2
$\begingroup$

Let's say there's a ball with features position, velocity, acceleration.

These three are all concatenated as inputs to my neural network.

However, I have prior knowledge that position is way more predictive than the other features.

How do I weight the position feature much more strongly than the others? Would just applying a large scalar coefficient to it as preprocessing work? Seems unprincipled...

$\endgroup$
3
$\begingroup$

If you are training a neural network, it should learn correct weights to use the most predictive feature without any interference. For a strongly predictive feature matched with weaker ones, most NNs will learn the stronger association very quickly. I'm not sure whether there is an easy way to add this as a prior. You could do things such as inject the most influential feature in one or more hidden layers, but that does seem ugly, and only really helps if the predictive feature has certain types of relationship to output (it would probably help most if there is a strong linear relationship).

Training problems are usually in the opposite direction - how to extract the small amount of information from more noisy and less influential features that may still add up and sometimes contradict the main predictor.

The only thing that springs to mind for NNs that may help in this situation (mostly about fixing the problem of using the less reliable features) is the architecture of residual neural networks. The use of skip connections builds the neural network in such a way that a default "do nothing" identity function is encouraged as layers are added, and this allows for combining weak but complex relationships with stronger simple ones. A residual NN can do this with less compromise than changing network hyper parameters to find best fit on other NNs.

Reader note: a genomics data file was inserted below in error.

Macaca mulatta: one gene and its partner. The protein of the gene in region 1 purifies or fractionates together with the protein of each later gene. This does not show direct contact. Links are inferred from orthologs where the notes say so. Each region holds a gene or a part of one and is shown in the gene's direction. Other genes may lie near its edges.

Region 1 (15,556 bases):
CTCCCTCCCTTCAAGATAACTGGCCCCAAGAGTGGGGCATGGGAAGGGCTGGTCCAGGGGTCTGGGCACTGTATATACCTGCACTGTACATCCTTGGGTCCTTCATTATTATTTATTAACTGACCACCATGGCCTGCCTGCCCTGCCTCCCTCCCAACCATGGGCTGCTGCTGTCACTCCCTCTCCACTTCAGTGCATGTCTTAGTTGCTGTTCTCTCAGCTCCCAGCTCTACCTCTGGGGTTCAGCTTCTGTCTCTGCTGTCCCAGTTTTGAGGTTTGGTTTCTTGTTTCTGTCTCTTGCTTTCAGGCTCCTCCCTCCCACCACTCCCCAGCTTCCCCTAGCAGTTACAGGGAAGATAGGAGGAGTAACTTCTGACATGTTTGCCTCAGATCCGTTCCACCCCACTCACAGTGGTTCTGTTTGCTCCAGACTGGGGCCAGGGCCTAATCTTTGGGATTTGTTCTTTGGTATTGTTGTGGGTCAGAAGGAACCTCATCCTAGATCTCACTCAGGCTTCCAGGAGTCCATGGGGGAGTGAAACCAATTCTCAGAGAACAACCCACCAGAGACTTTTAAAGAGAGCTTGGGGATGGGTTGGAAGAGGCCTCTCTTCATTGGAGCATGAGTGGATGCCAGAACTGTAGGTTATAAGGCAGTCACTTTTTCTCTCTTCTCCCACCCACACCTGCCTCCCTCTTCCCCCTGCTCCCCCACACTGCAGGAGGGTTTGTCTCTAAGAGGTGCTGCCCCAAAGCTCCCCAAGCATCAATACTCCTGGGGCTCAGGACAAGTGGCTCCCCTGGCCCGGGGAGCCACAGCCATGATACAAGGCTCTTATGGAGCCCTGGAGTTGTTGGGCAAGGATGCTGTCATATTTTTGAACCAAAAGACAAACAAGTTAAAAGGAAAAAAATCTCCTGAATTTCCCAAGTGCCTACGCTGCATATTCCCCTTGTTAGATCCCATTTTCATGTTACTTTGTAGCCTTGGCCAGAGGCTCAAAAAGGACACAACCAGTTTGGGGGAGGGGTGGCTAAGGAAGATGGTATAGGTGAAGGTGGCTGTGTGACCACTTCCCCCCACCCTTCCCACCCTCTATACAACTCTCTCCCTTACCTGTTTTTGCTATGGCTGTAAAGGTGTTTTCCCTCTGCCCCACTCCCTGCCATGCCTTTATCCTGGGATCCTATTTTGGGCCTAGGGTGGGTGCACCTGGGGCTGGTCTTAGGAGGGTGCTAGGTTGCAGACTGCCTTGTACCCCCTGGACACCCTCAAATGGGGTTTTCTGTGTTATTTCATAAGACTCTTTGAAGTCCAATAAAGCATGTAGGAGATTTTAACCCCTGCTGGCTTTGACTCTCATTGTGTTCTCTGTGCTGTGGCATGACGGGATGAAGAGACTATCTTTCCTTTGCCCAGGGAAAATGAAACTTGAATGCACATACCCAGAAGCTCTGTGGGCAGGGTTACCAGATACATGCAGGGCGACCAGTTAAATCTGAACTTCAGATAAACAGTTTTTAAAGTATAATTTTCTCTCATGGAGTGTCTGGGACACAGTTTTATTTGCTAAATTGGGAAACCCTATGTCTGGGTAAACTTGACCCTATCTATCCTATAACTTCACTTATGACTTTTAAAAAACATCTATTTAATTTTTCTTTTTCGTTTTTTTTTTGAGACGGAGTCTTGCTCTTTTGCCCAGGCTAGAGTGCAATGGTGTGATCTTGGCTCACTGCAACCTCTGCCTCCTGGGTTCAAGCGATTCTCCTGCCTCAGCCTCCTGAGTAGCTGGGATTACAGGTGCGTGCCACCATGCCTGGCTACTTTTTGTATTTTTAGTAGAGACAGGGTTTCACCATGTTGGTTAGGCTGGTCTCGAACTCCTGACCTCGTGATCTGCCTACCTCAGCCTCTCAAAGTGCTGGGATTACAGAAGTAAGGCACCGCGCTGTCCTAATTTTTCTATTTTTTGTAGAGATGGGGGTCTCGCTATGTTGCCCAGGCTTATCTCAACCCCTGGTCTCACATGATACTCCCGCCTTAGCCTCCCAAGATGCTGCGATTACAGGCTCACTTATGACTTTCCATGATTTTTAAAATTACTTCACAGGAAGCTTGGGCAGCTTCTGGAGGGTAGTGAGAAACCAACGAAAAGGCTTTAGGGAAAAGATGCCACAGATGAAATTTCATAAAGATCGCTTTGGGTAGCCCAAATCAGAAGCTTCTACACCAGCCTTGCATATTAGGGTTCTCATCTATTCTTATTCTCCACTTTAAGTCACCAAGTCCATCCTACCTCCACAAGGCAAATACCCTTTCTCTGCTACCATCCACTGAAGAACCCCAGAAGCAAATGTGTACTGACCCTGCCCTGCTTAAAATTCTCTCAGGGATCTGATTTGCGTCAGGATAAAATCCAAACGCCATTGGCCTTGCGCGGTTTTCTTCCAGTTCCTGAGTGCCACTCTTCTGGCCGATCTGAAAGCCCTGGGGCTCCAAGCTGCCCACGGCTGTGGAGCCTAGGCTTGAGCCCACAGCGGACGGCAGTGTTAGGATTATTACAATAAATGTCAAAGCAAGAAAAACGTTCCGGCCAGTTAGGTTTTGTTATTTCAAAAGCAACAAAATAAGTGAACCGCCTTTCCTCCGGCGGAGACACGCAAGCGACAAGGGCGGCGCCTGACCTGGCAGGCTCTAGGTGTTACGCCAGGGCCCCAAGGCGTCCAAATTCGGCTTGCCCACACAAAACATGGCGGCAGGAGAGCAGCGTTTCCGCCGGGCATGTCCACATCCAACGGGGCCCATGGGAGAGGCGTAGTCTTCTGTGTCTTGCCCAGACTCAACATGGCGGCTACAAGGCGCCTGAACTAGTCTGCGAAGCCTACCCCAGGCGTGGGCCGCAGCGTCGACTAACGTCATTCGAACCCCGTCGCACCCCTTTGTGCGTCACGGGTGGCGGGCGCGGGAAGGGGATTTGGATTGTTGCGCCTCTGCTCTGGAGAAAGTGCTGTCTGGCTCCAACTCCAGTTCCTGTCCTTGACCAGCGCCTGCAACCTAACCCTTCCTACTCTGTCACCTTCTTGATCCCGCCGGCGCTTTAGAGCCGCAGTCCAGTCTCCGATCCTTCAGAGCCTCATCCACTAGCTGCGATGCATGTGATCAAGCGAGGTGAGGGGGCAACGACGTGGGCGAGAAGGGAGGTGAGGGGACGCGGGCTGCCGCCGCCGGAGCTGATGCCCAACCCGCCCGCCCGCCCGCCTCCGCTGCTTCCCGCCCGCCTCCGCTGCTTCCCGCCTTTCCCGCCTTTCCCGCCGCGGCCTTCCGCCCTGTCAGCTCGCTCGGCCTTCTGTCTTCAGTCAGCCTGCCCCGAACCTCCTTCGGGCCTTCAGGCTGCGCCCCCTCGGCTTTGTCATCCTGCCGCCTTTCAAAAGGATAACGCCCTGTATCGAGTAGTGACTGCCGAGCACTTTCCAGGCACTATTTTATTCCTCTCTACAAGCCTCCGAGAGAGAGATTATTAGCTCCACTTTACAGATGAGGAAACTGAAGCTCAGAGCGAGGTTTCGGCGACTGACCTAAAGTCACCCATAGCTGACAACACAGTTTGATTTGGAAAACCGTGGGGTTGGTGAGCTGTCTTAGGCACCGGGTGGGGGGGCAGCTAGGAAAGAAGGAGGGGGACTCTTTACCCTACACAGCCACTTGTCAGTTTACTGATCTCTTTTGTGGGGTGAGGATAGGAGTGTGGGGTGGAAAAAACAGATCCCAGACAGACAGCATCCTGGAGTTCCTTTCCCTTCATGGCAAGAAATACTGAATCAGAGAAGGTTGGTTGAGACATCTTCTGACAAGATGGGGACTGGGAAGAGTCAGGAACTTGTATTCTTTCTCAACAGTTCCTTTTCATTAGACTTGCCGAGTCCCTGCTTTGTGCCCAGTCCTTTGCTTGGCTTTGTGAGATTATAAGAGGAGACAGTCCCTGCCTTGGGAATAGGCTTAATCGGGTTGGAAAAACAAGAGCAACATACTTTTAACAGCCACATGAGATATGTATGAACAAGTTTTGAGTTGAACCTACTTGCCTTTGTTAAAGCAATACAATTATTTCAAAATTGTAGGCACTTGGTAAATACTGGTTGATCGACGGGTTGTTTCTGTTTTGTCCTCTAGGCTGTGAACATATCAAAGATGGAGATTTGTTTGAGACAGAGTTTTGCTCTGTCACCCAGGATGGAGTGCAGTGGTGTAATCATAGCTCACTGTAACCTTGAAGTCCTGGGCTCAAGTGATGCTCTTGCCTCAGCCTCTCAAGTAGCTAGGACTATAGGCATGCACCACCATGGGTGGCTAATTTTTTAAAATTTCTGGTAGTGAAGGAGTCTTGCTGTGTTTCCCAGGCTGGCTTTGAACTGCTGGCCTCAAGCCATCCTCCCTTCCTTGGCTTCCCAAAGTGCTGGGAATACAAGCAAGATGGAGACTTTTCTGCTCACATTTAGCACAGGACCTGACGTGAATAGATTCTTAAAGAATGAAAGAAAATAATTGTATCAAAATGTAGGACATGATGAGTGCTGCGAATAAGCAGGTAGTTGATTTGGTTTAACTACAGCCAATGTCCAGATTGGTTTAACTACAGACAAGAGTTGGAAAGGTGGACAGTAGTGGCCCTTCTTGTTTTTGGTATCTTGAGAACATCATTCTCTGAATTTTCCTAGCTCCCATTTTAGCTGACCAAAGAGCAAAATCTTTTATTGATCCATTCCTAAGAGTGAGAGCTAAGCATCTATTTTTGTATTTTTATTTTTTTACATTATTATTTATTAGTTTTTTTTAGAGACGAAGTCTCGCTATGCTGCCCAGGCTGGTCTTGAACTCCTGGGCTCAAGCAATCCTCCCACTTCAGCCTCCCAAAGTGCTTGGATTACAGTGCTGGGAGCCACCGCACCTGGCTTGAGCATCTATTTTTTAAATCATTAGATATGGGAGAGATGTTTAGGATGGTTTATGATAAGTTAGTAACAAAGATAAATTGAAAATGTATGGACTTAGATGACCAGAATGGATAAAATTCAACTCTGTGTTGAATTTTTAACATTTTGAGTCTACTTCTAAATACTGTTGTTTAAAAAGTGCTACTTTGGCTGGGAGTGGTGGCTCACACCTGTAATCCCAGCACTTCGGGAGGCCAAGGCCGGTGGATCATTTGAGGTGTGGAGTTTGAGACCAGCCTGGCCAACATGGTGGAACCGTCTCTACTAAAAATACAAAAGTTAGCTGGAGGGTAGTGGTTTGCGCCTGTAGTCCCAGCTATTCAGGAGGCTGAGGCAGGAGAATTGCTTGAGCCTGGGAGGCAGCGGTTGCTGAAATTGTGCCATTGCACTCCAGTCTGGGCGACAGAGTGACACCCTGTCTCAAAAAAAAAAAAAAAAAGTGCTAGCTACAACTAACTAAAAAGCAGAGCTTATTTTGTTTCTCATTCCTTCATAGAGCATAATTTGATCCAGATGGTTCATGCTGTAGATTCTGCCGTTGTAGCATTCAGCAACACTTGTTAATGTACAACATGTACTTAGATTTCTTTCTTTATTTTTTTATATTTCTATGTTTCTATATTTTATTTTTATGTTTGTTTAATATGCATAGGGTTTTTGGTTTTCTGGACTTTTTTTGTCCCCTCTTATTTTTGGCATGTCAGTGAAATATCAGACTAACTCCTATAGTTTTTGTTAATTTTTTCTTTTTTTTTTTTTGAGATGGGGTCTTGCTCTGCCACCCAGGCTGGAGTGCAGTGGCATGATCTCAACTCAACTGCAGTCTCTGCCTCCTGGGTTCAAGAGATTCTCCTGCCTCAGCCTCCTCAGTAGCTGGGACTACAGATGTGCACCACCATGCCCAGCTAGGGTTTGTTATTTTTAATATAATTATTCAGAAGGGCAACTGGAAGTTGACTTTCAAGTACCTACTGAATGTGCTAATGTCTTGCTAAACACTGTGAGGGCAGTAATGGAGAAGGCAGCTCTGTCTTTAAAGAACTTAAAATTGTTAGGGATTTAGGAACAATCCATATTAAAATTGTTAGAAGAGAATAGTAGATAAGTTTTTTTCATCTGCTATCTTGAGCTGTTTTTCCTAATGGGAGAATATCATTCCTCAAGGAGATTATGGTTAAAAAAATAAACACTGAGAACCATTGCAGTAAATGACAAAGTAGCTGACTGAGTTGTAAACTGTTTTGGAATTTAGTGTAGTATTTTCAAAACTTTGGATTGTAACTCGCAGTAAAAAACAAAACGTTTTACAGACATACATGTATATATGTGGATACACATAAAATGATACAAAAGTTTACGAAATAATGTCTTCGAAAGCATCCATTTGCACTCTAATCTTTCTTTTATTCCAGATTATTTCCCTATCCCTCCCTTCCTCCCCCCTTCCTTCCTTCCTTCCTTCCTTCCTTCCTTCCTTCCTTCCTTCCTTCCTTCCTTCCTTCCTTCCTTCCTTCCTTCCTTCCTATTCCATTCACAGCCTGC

However, residual neural networks are good for managing different degrees of complexity that manifest within a problem, which is not necessarily the same as different degrees of predictive power between features.

Would just applying a large scalar coefficient to it as preprocessing work?

No, this would usually be counter-productive for training a neural network. You should instead be normalising all inputs - a common and effective technique for neural networks is to ensure that each feature is scaled and offset so it has mean 0, standard deviation 1.

$\endgroup$

Your Answer

By clicking “Post Your Answer”, you agree to our terms of service, privacy policy and cookie policy

Not the answer you're looking for? Browse other questions tagged or ask your own question.